Once, when I was still living in the Netherlands, I had a small vegetable garden. Each year, I planted and grew rhubarb, beets, zucchini, tomatoes, carrots, radishes, and pod peas. But because a vegetable garden needs a lot of care and attention, which I did not always have, the harvest was less successful than hoped for. Upon arrival in the US, I decided to take a more realistic approach by creating a herb garden instead. That was a great decision, because herbs usually do not need the same kind of attention as vegetables do.
At the farmers market, I found these wonderful garlic scapes (see picture far below). Garlic scapes are the flower stalks of garlic plants, and can also be eaten. I also found fresh pod peas, and the sweet old lady who sold me the beautiful produce, advised to make a garlic scape pesto with fresh garden herbs. So that’s what I did: I created this pasta with walnut-herb pesto and fresh pod peas.
Note: If you’re lucky enough to own a vegetable garden, you might have garlic scapes as well. If you cannot get hold of garlic scapes, you can make the pesto with garlic cloves instead.
Pasta with walnut pesto
Action Time: 25 minutes
14 oz/400 g peas in their pod (or 5 oz/150 g shelled pod peas)
12 oz/350 (whole wheat) spaghetti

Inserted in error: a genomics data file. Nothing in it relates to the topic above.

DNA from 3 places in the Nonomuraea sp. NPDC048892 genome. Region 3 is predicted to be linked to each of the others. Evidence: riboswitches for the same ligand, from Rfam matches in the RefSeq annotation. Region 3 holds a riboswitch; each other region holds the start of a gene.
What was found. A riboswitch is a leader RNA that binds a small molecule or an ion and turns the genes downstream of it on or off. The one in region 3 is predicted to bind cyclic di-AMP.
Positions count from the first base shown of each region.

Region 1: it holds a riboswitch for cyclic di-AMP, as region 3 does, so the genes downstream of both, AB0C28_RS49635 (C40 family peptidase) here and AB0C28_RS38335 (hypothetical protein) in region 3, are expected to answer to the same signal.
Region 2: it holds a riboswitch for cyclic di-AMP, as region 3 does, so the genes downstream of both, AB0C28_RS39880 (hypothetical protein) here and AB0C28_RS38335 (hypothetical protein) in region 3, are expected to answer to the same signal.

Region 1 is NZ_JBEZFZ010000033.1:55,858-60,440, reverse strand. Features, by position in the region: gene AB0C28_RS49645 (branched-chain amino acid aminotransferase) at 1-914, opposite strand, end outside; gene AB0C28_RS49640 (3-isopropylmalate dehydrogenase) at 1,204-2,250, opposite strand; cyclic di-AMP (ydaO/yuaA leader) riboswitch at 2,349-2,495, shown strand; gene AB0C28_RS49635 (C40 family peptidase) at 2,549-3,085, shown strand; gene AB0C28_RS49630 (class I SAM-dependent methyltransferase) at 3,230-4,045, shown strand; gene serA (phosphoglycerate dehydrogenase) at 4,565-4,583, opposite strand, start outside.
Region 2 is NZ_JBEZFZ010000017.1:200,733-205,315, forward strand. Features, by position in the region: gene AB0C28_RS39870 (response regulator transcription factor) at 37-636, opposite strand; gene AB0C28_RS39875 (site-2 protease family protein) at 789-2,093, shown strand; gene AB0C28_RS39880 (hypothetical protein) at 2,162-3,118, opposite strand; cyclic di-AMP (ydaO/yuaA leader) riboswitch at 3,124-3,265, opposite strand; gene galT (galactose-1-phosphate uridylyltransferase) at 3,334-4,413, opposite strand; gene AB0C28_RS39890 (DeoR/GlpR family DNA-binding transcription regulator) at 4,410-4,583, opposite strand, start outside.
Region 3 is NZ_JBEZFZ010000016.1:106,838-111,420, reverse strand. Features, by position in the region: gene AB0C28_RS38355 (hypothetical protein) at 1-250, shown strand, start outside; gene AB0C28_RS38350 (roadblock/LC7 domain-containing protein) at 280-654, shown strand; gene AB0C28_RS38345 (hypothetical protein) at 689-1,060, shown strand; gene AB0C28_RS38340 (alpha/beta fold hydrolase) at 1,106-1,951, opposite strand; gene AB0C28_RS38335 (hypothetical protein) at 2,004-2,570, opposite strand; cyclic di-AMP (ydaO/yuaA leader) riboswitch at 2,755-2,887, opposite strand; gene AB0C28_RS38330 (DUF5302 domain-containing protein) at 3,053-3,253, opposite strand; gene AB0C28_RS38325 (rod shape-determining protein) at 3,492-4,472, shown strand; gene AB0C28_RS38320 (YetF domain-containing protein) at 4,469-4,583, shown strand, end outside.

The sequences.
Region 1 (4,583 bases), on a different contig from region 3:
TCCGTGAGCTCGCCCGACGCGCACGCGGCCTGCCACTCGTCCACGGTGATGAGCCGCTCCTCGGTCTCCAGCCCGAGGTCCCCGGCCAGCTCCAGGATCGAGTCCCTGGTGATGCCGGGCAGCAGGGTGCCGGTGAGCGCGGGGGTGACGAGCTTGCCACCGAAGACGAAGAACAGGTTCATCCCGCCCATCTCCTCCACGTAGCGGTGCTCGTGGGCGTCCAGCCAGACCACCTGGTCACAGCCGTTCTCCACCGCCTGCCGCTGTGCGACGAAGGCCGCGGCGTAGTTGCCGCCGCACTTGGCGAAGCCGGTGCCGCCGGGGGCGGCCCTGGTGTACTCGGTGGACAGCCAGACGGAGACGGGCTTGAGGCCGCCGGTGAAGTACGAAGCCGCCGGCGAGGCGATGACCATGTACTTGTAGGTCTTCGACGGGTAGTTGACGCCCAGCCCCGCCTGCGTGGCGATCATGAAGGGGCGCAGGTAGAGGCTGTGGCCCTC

For the pesto:
6 garlic scapes (or 2 garlic cloves)
1.75 oz/50 g walnuts, plus extra
1.75 oz/50 g freshly grated parmesan
a handful of basil leaves (a large handful if you don’t use garlic scapes), plus extra
a handful of oregano leaves, plus extra
about 3.5 fl oz/100 ml walnut oil or olive oil
lemon juice, to taste
Extra: food processor
1. First make the pesto. Break off the tough fibrous ends of the garlic scapes, the way you would with green asparagus. Cut in pieces, but do not use the flowers.
2. Pulse the garlic scapes together with the walnuts, cheese, and herbs in a food processor. Gradually pour in the oil and process until fully incorporated and smooth. Bring to taste with lemon juice, salt and pepper.
3. Shell the peas. Cook the spaghetti in a large pan with boiling salted water until al dente. Add the peas the last 4-5 minutes of the cooking time (fresh peas usually need to cook a little longer than frozen peas).
4. Drain, reserving some cooking liquid, and toss the pasta in a bowl with several tablespoons of the pesto (what you do not use, you can keep in the fridge or freezer). Add a little of the cooking liquid if the pasta is too dry. Divide among plates and garnish with fresh herbs. Scatter over some walnuts, and grind over some black pepper. Serve immediately.